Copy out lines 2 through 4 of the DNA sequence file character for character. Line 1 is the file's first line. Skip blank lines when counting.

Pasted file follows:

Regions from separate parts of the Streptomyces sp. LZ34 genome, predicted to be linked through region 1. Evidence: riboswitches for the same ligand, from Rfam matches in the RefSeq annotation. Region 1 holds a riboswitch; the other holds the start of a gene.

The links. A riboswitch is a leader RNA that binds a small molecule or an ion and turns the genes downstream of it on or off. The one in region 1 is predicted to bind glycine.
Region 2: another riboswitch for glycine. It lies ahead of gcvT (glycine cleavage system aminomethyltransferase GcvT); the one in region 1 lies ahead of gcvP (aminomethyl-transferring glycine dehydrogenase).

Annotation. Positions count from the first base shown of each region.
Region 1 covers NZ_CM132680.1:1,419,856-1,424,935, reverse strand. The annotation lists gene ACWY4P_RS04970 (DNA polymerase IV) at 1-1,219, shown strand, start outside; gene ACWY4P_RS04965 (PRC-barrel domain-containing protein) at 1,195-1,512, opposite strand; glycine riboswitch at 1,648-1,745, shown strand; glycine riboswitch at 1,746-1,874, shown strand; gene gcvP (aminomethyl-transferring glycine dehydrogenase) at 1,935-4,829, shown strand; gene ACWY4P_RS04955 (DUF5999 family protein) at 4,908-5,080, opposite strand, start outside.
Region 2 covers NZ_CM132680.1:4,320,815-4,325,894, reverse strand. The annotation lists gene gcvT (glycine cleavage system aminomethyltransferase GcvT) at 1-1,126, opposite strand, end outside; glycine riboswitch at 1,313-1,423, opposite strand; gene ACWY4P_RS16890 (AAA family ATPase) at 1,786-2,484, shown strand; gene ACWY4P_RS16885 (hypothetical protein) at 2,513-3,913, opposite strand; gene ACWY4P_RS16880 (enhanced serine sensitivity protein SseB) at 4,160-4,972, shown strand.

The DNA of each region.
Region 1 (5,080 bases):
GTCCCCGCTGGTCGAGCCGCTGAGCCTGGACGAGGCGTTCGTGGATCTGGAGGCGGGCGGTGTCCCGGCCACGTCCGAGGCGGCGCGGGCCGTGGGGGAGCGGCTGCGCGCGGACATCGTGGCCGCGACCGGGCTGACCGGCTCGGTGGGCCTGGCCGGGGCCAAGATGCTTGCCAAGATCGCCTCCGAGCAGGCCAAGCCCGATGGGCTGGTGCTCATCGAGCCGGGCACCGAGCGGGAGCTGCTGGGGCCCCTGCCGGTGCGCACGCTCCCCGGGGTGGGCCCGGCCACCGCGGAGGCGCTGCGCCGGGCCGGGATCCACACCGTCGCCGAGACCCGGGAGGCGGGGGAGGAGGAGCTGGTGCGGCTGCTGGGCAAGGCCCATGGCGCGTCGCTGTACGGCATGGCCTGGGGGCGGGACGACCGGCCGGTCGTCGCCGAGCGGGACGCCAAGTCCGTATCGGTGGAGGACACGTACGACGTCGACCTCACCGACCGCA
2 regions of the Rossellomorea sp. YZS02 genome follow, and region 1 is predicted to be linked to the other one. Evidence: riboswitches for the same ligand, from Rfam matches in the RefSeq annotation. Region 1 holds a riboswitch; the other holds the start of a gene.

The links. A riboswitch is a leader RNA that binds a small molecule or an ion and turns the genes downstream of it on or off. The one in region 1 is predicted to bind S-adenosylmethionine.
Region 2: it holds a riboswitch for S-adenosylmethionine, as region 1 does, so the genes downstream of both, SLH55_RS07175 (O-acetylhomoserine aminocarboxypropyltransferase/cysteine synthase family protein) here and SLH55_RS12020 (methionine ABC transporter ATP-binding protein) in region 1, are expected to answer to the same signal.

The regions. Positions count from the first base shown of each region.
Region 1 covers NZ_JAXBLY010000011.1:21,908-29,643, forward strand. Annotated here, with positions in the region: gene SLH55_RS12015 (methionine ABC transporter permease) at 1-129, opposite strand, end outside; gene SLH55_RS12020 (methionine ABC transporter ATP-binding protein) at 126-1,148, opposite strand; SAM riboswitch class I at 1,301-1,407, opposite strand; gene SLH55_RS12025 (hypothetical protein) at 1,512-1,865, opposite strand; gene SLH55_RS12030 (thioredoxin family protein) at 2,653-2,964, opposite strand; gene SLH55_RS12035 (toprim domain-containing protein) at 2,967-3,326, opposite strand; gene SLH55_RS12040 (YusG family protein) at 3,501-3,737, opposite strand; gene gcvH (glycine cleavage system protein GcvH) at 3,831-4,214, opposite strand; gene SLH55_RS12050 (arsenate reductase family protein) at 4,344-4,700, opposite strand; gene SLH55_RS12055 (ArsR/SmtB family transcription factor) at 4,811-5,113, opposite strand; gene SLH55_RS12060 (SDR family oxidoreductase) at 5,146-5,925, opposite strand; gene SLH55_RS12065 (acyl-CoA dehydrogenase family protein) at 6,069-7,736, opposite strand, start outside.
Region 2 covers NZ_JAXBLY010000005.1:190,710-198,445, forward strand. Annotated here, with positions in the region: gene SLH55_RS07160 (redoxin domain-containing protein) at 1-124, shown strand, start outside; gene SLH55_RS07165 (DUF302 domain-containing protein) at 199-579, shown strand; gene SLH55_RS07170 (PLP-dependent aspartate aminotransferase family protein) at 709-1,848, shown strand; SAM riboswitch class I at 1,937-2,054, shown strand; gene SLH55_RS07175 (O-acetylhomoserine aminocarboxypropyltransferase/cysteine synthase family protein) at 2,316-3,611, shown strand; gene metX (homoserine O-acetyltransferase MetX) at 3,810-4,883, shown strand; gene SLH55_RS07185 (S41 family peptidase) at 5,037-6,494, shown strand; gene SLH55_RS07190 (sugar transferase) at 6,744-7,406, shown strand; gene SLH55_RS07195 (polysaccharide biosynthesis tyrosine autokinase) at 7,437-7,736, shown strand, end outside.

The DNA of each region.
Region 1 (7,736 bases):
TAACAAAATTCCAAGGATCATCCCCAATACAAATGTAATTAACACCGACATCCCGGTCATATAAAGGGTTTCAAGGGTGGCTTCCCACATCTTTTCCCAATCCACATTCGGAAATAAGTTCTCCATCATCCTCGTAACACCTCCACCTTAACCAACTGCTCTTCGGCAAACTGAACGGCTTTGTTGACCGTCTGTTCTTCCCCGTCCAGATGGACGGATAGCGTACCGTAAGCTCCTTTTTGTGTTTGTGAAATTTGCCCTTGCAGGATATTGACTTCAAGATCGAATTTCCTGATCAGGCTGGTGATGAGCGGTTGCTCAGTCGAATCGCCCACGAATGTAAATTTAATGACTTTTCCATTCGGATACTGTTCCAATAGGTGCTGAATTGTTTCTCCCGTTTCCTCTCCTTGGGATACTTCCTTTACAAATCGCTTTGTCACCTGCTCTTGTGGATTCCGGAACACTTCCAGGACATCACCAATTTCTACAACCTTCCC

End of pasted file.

The links. A riboswitch is a leader RNA that binds a small molecule or an ion and turns the genes downstream of it on or off. The one in region 1 is predicted to bind glycine.
Region 2: another riboswitch for glycine. It lies ahead of gcvT (glycine cleavage system aminomethyltransferase GcvT); the one in region 1 lies ahead of gcvP (aminomethyl-transferring glycine dehydrogenase).

Annotation. Positions count from the first base shown of each region.